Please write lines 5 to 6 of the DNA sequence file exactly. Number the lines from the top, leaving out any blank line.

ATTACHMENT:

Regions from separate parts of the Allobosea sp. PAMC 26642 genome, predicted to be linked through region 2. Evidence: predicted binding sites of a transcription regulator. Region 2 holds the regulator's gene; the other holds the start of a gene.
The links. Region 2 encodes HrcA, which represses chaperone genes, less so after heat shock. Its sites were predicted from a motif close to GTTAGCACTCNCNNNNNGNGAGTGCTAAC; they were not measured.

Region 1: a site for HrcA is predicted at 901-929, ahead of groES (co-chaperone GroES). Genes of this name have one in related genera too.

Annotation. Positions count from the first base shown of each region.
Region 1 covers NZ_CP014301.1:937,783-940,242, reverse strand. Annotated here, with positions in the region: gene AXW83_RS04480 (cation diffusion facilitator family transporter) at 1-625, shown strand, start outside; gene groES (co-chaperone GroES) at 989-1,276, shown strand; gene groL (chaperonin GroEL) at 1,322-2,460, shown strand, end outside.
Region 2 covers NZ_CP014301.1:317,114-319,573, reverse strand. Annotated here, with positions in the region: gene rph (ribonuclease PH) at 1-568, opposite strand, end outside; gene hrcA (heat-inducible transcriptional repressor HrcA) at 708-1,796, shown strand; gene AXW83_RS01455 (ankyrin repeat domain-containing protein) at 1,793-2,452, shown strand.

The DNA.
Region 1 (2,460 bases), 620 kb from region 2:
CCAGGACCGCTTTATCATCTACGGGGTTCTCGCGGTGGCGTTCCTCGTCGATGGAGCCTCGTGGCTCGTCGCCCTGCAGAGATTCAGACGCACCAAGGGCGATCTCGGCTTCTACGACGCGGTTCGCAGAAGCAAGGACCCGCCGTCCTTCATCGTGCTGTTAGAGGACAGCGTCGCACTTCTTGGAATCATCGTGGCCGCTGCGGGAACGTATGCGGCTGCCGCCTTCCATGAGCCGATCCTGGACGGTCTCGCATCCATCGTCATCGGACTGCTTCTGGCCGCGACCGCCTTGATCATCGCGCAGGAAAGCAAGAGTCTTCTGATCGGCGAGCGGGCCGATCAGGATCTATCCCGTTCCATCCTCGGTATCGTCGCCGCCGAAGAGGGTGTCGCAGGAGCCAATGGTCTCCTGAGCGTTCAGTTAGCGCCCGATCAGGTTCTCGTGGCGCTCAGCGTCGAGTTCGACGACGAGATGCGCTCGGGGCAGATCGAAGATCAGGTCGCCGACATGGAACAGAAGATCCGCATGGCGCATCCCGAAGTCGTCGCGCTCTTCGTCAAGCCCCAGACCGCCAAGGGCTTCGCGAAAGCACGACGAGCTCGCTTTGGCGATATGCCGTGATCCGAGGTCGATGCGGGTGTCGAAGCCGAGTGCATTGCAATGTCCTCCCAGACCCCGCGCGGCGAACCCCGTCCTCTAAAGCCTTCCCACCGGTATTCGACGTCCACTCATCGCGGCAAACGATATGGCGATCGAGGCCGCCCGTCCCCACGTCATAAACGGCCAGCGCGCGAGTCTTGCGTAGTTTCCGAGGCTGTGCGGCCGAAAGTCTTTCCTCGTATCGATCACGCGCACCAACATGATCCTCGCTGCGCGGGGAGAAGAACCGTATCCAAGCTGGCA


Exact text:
Region 1 covers NZ_CP014301.1:937,783-940,242, reverse strand. Annotated here, with positions in the region: gene AXW83_RS04480 (cation diffusion facilitator family transporter) at 1-625, shown strand, start outside; gene groES (co-chaperone GroES) at 989-1,276, shown strand; gene groL (chaperonin GroEL) at 1,322-2,460, shown strand, end outside.
Region 2 covers NZ_CP014301.1:317,114-319,573, reverse strand. Annotated here, with positions in the region: gene rph (ribonuclease PH) at 1-568, opposite strand, end outside; gene hrcA (heat-inducible transcriptional repressor HrcA) at 708-1,796, shown strand; gene AXW83_RS01455 (ankyrin repeat domain-containing protein) at 1,793-2,452, shown strand.